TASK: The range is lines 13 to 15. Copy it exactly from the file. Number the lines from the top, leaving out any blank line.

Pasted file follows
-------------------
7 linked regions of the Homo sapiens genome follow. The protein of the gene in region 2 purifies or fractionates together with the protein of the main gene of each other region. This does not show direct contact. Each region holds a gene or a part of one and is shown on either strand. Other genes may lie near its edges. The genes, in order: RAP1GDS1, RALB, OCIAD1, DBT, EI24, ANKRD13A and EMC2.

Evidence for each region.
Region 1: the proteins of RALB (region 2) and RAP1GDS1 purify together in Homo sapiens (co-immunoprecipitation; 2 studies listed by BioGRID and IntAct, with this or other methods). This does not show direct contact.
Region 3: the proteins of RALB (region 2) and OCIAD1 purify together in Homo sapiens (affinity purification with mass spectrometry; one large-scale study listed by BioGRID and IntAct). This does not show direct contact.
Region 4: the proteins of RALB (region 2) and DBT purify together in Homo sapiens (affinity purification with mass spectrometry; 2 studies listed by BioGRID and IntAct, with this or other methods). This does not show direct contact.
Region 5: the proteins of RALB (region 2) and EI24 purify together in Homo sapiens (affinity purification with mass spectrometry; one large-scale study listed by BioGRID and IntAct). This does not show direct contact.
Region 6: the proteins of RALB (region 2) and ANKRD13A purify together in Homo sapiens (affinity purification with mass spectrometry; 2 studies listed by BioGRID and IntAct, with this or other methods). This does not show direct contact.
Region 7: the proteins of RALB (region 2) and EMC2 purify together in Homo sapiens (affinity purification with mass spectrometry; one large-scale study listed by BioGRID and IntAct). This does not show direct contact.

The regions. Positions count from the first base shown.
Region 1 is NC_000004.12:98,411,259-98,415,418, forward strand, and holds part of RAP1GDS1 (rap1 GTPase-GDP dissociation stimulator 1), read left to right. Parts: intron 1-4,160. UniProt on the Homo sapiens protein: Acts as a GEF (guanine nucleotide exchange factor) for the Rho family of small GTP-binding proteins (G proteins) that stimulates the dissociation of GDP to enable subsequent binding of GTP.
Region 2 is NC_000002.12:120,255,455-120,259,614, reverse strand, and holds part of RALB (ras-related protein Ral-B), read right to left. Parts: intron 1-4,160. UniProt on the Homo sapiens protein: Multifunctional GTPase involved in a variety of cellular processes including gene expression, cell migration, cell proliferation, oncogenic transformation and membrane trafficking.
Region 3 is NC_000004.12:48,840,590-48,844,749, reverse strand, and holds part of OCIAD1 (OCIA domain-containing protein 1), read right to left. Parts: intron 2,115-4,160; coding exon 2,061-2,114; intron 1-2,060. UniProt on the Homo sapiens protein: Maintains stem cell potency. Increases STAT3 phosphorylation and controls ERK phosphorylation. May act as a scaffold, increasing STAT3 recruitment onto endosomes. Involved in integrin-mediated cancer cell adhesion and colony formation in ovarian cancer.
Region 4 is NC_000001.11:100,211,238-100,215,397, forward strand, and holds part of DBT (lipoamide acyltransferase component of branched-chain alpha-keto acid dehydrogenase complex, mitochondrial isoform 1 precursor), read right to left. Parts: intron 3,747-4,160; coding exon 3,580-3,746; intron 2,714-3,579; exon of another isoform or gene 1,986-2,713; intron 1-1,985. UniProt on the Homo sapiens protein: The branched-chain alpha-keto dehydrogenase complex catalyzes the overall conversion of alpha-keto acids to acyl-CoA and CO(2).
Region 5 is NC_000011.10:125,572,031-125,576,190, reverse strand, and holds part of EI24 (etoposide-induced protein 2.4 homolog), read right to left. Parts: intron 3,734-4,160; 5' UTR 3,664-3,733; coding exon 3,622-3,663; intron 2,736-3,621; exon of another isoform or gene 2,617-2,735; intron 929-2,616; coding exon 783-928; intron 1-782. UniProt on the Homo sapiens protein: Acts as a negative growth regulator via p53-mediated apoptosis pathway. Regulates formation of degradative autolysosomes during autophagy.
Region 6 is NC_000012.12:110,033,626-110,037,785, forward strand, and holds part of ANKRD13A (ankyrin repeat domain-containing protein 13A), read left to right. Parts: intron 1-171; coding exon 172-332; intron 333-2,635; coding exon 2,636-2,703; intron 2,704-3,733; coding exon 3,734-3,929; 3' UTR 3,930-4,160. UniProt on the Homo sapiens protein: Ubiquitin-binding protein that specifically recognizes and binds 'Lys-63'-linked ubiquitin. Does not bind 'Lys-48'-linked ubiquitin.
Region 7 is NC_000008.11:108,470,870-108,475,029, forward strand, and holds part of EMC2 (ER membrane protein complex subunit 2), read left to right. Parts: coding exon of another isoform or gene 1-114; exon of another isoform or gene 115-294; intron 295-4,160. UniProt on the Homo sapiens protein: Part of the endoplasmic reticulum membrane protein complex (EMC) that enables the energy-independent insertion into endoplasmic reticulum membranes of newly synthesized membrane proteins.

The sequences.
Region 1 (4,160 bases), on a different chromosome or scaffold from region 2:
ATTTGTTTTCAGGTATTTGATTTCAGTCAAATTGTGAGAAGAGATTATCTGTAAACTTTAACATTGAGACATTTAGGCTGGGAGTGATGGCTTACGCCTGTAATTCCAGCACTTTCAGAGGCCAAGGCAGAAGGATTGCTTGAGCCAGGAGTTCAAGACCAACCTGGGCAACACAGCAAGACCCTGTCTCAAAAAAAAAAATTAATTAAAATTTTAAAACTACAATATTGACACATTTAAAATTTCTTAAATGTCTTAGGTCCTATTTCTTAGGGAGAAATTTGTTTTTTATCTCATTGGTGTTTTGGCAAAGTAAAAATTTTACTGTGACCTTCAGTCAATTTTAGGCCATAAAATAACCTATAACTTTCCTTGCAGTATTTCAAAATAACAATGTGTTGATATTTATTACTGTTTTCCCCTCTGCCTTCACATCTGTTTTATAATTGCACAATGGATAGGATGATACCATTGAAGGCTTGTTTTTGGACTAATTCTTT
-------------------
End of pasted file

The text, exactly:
Region 4 is NC_000001.11:100,211,238-100,215,397, forward strand, and holds part of DBT (lipoamide acyltransferase component of branched-chain alpha-keto acid dehydrogenase complex, mitochondrial isoform 1 precursor), read right to left. Parts: intron 3,747-4,160; coding exon 3,580-3,746; intron 2,714-3,579; exon of another isoform or gene 1,986-2,713; intron 1-1,985. UniProt on the Homo sapiens protein: The branched-chain alpha-keto dehydrogenase complex catalyzes the overall conversion of alpha-keto acids to acyl-CoA and CO(2).
Region 5 is NC_000011.10:125,572,031-125,576,190, reverse strand, and holds part of EI24 (etoposide-induced protein 2.4 homolog), read right to left. Parts: intron 3,734-4,160; 5' UTR 3,664-3,733; coding exon 3,622-3,663; intron 2,736-3,621; exon of another isoform or gene 2,617-2,735; intron 929-2,616; coding exon 783-928; intron 1-782. UniProt on the Homo sapiens protein: Acts as a negative growth regulator via p53-mediated apoptosis pathway. Regulates formation of degradative autolysosomes during autophagy.
Region 6 is NC_000012.12:110,033,626-110,037,785, forward strand, and holds part of ANKRD13A (ankyrin repeat domain-containing protein 13A), read left to right. Parts: intron 1-171; coding exon 172-332; intron 333-2,635; coding exon 2,636-2,703; intron 2,704-3,733; coding exon 3,734-3,929; 3' UTR 3,930-4,160. UniProt on the Homo sapiens protein: Ubiquitin-binding protein that specifically recognizes and binds 'Lys-63'-linked ubiquitin. Does not bind 'Lys-48'-linked ubiquitin.